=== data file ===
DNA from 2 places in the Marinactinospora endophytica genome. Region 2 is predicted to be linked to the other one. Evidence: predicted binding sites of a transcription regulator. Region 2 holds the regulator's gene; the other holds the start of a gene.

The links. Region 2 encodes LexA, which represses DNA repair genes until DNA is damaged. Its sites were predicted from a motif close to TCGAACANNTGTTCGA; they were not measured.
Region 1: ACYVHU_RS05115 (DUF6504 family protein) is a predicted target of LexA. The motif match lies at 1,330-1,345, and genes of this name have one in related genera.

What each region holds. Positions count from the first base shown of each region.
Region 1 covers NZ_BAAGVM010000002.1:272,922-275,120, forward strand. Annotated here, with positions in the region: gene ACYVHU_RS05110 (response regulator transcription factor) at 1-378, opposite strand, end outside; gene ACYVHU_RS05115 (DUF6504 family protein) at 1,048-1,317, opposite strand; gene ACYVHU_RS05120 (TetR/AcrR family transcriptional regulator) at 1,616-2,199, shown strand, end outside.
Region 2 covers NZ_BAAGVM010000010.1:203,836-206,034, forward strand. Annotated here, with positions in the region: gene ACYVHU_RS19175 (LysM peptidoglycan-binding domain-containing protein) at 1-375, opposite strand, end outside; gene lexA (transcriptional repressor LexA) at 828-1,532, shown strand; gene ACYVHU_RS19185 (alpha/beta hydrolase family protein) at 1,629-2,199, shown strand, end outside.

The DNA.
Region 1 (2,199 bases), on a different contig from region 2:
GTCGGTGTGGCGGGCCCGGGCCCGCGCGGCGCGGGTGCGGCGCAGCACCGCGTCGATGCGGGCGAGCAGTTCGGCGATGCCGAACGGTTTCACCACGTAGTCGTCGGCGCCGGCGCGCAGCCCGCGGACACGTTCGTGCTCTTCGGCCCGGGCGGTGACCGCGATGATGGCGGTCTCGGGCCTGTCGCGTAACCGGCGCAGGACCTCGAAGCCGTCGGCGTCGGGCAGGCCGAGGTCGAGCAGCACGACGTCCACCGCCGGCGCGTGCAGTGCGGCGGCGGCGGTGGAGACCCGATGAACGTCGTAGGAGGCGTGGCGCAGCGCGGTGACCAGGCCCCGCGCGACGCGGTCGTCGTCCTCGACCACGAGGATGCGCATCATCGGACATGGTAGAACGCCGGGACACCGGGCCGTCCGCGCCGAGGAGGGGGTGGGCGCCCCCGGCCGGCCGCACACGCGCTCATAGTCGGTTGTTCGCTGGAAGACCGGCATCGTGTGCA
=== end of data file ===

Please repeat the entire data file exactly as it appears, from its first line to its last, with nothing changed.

DNA from 2 places in the Marinactinospora endophytica genome. Region 2 is predicted to be linked to the other one. Evidence: predicted binding sites of a transcription regulator. Region 2 holds the regulator's gene; the other holds the start of a gene.

The links. Region 2 encodes LexA, which represses DNA repair genes until DNA is damaged. Its sites were predicted from a motif close to TCGAACANNTGTTCGA; they were not measured.
Region 1: ACYVHU_RS05115 (DUF6504 family protein) is a predicted target of LexA. The motif match lies at 1,330-1,345, and genes of this name have one in related genera.

What each region holds. Positions count from the first base shown of each region.
Region 1 covers NZ_BAAGVM010000002.1:272,922-275,120, forward strand. Annotated here, with positions in the region: gene ACYVHU_RS05110 (response regulator transcription factor) at 1-378, opposite strand, end outside; gene ACYVHU_RS05115 (DUF6504 family protein) at 1,048-1,317, opposite strand; gene ACYVHU_RS05120 (TetR/AcrR family transcriptional regulator) at 1,616-2,199, shown strand, end outside.
Region 2 covers NZ_BAAGVM010000010.1:203,836-206,034, forward strand. Annotated here, with positions in the region: gene ACYVHU_RS19175 (LysM peptidoglycan-binding domain-containing protein) at 1-375, opposite strand, end outside; gene lexA (transcriptional repressor LexA) at 828-1,532, shown strand; gene ACYVHU_RS19185 (alpha/beta hydrolase family protein) at 1,629-2,199, shown strand, end outside.

The DNA.
Region 1 (2,199 bases), on a different contig from region 2:
GTCGGTGTGGCGGGCCCGGGCCCGCGCGGCGCGGGTGCGGCGCAGCACCGCGTCGATGCGGGCGAGCAGTTCGGCGATGCCGAACGGTTTCACCACGTAGTCGTCGGCGCCGGCGCGCAGCCCGCGGACACGTTCGTGCTCTTCGGCCCGGGCGGTGACCGCGATGATGGCGGTCTCGGGCCTGTCGCGTAACCGGCGCAGGACCTCGAAGCCGTCGGCGTCGGGCAGGCCGAGGTCGAGCAGCACGACGTCCACCGCCGGCGCGTGCAGTGCGGCGGCGGCGGTGGAGACCCGATGAACGTCGTAGGAGGCGTGGCGCAGCGCGGTGACCAGGCCCCGCGCGACGCGGTCGTCGTCCTCGACCACGAGGATGCGCATCATCGGACATGGTAGAACGCCGGGACACCGGGCCGTCCGCGCCGAGGAGGGGGTGGGCGCCCCCGGCCGGCCGCACACGCGCTCATAGTCGGTTGTTCGCTGGAAGACCGGCATCGTGTGCA